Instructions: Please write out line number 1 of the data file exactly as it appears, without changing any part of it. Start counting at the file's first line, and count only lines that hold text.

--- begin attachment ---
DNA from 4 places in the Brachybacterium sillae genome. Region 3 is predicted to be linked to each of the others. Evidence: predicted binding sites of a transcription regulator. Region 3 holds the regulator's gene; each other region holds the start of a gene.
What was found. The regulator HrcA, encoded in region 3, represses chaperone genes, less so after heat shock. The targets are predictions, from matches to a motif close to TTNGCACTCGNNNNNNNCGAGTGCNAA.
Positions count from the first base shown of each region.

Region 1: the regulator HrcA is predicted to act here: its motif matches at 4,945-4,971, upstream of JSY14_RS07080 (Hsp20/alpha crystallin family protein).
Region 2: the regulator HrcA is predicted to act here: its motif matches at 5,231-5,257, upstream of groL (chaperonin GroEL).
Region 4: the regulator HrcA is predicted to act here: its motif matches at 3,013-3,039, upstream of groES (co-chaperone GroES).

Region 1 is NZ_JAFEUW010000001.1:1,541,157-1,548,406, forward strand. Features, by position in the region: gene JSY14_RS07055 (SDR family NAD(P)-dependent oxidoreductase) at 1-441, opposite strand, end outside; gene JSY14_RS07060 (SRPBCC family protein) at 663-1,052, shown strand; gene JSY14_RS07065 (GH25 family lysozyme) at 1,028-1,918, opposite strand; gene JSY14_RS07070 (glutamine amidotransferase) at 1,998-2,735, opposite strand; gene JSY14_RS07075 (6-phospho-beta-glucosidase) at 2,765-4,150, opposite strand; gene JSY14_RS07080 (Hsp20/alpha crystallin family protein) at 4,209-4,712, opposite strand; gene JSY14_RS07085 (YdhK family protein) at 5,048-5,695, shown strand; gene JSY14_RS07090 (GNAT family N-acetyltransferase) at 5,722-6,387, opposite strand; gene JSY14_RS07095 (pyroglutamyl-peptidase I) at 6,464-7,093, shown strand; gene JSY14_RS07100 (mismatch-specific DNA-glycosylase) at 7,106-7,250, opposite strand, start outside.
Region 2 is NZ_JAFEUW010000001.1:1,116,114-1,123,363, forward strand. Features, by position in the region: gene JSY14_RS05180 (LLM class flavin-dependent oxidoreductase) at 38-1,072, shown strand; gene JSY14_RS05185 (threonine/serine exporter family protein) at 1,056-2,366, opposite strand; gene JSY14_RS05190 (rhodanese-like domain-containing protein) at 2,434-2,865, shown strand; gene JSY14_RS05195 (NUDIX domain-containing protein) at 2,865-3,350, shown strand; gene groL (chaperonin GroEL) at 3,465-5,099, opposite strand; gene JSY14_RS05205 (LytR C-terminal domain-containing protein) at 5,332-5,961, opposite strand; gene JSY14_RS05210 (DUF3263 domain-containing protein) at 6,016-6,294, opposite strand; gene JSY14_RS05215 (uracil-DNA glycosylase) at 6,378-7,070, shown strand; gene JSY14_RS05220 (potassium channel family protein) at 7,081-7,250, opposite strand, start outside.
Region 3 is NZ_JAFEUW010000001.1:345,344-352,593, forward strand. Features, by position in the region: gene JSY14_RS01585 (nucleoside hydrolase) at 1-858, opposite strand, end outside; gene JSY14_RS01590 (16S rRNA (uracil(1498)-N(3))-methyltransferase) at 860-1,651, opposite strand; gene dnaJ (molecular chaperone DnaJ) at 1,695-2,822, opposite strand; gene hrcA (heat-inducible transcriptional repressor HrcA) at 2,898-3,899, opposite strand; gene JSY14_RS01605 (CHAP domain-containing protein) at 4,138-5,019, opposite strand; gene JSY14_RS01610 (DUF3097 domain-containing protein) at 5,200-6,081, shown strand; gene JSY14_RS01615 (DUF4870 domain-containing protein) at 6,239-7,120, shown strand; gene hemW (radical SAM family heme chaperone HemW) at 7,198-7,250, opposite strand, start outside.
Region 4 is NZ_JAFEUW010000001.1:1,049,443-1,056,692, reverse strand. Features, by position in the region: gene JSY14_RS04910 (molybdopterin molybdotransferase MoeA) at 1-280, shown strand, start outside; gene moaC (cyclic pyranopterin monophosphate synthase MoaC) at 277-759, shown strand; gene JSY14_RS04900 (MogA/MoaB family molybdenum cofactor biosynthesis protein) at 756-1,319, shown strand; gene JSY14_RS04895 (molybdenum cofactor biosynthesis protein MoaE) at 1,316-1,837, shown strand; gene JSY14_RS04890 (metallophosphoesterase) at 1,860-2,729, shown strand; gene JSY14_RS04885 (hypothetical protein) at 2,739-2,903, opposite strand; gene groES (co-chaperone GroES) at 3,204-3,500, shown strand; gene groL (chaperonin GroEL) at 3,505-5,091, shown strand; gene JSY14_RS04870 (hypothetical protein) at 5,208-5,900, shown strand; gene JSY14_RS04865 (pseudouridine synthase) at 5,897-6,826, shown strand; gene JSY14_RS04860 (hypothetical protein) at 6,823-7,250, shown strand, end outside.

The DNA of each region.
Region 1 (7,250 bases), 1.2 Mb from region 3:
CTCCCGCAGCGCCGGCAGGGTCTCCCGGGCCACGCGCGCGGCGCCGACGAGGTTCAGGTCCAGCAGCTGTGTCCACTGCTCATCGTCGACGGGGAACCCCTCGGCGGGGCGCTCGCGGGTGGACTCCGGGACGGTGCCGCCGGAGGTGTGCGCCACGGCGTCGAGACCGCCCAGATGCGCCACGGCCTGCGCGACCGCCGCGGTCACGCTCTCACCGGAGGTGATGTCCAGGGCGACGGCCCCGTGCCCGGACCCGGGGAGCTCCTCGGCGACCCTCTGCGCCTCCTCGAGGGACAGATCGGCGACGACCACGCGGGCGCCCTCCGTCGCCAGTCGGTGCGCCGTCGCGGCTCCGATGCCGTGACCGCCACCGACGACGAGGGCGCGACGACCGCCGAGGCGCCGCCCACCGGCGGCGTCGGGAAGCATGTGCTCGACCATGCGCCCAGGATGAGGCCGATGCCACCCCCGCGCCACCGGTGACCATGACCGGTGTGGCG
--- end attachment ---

DNA from 4 places in the Brachybacterium sillae genome. Region 3 is predicted to be linked to each of the others. Evidence: predicted binding sites of a transcription regulator. Region 3 holds the regulator's gene; each other region holds the start of a gene.